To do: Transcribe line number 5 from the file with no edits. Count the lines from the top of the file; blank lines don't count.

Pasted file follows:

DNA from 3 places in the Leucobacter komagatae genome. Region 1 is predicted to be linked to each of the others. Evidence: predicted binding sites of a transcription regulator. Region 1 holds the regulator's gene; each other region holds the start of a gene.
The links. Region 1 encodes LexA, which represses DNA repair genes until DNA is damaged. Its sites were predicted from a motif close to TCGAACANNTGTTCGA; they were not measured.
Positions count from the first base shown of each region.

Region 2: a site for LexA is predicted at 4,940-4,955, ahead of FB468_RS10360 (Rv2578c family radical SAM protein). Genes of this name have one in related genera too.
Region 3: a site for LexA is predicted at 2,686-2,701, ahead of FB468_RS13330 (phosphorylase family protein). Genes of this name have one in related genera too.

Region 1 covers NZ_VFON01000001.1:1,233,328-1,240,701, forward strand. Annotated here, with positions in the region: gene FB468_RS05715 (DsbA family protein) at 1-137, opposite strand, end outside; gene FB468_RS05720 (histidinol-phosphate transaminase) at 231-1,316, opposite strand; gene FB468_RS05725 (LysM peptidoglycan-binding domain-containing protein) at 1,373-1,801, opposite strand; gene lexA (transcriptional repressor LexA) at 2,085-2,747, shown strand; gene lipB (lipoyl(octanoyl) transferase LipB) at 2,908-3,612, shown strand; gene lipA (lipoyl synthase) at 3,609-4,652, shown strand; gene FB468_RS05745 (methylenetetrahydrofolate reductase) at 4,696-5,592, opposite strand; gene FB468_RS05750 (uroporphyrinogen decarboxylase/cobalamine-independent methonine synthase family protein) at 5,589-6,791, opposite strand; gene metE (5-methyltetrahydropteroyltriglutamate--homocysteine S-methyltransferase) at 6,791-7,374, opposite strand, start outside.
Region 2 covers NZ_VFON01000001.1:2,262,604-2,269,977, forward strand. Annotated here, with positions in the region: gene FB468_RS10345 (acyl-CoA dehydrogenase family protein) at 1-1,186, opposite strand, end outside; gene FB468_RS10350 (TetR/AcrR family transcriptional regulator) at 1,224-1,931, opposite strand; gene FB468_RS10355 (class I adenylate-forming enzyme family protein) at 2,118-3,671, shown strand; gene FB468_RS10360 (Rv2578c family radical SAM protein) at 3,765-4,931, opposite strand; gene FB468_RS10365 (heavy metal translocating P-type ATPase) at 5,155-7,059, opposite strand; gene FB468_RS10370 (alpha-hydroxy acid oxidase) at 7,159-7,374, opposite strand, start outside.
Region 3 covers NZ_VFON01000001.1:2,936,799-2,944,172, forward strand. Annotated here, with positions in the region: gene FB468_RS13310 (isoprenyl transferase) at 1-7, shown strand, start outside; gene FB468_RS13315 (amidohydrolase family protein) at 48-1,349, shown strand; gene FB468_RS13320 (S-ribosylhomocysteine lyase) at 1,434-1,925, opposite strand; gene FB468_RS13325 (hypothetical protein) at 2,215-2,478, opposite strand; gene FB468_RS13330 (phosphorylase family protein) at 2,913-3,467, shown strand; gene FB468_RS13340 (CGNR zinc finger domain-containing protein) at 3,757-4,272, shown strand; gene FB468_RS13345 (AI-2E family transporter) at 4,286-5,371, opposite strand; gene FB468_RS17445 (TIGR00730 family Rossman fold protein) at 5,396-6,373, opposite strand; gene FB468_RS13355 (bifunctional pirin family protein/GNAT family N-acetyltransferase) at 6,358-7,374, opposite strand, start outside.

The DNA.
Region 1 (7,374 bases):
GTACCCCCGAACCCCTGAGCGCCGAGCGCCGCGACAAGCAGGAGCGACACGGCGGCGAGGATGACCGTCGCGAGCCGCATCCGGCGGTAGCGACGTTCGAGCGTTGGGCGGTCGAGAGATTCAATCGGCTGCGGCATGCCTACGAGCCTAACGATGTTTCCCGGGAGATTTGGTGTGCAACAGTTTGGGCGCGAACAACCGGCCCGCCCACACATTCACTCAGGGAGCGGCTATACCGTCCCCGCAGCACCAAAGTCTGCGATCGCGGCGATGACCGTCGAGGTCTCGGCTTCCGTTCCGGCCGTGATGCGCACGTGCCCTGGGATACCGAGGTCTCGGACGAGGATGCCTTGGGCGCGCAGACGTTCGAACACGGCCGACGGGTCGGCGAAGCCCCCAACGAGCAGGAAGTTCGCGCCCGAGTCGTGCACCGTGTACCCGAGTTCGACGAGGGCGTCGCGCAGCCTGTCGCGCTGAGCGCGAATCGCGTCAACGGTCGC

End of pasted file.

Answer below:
Region 3: a site for LexA is predicted at 2,686-2,701, ahead of FB468_RS13330 (phosphorylase family protein). Genes of this name have one in related genera too.